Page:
Top positive review
4 people found this helpful
on 7 January 2013
When Charles II died and was succeeded by his Catholic brother, James, England was torn between loyalty to the Crown and fear of papists. The Protestants, who had flourished under Cromwell and Charles, now had to worship in secret. When the inevitable rebellion came, in support of Charles' illegitimate son, James Duke of Monmouth, a great deal of the support came from these dissenting groups. This is the story of the people of the village of Colyton, `England's most rebellious town', and their struggle to defend their faith.
Caught in the middle of a war that is none of her making, Ann Carter knows she should support the Monmouth cause and the men of her village, including her betrothed, but she secretly hopes that the war will release her from her boring fiancé, leaving her free to follow her illicit love, the dashing Robert Pole, son of the local lord and an officer in the King's army.
Tim Vicary has captured the era with deadly accuracy. In those days life was brutal and held cheap. Women were chattels and any life other than that of dutiful wife was considered improper. Amid the violence and horror of the rebellion, Ann struggles with her conscience and her secret desires.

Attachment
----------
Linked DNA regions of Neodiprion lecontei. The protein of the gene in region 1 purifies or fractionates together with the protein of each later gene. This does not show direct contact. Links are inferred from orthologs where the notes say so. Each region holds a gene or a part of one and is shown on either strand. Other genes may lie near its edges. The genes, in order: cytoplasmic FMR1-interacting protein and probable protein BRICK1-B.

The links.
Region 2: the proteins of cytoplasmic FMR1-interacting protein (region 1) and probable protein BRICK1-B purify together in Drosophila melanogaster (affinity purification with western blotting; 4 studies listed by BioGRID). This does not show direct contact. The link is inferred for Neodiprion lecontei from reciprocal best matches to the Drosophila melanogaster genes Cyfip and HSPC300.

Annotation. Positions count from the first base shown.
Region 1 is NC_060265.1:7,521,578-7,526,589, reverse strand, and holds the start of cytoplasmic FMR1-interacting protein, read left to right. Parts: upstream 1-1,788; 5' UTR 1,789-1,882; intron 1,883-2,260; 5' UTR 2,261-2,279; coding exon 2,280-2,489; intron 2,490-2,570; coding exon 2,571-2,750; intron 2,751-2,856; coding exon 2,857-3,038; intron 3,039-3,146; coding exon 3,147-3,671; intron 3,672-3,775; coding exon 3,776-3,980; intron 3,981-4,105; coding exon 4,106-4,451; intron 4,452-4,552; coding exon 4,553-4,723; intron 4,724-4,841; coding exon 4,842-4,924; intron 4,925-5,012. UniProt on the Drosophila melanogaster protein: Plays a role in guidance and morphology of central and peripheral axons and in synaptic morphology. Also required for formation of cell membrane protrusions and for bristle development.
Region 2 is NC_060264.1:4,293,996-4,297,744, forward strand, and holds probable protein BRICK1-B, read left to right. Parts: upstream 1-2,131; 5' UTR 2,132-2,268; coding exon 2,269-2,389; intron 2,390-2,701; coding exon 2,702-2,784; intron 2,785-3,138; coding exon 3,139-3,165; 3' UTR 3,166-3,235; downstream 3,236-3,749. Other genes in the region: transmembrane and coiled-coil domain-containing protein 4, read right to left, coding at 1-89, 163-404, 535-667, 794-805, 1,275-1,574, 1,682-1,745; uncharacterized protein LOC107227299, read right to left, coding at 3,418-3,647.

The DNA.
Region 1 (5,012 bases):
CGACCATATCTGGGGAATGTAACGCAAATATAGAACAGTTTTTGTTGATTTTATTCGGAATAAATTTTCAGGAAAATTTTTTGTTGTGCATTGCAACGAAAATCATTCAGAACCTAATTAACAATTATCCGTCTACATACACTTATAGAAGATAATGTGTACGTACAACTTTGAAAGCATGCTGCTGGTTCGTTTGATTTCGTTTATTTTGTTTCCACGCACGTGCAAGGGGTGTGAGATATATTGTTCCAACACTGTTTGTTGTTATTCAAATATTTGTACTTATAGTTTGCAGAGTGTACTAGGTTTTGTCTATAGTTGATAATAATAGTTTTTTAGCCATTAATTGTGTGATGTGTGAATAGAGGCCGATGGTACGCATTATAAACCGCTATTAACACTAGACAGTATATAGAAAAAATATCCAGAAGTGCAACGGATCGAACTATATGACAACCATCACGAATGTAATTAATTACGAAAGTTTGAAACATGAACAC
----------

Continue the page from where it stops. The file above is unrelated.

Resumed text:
This is a beautifully-written and well-researched work full of fascinating detail about life in 17th century England. In fact, if you want to learn history without trying, this is the way to do it.
But you should read it for other reasons too. Mr Vicary knows how to write a good tale. His characters are utterly believable and the plot is exciting, drawing the reader in to an alternative world. This is what I believe fiction should do, and if it teaches you something about a very interesting period of history, then that is a bonus.
I recommend this book without reservation.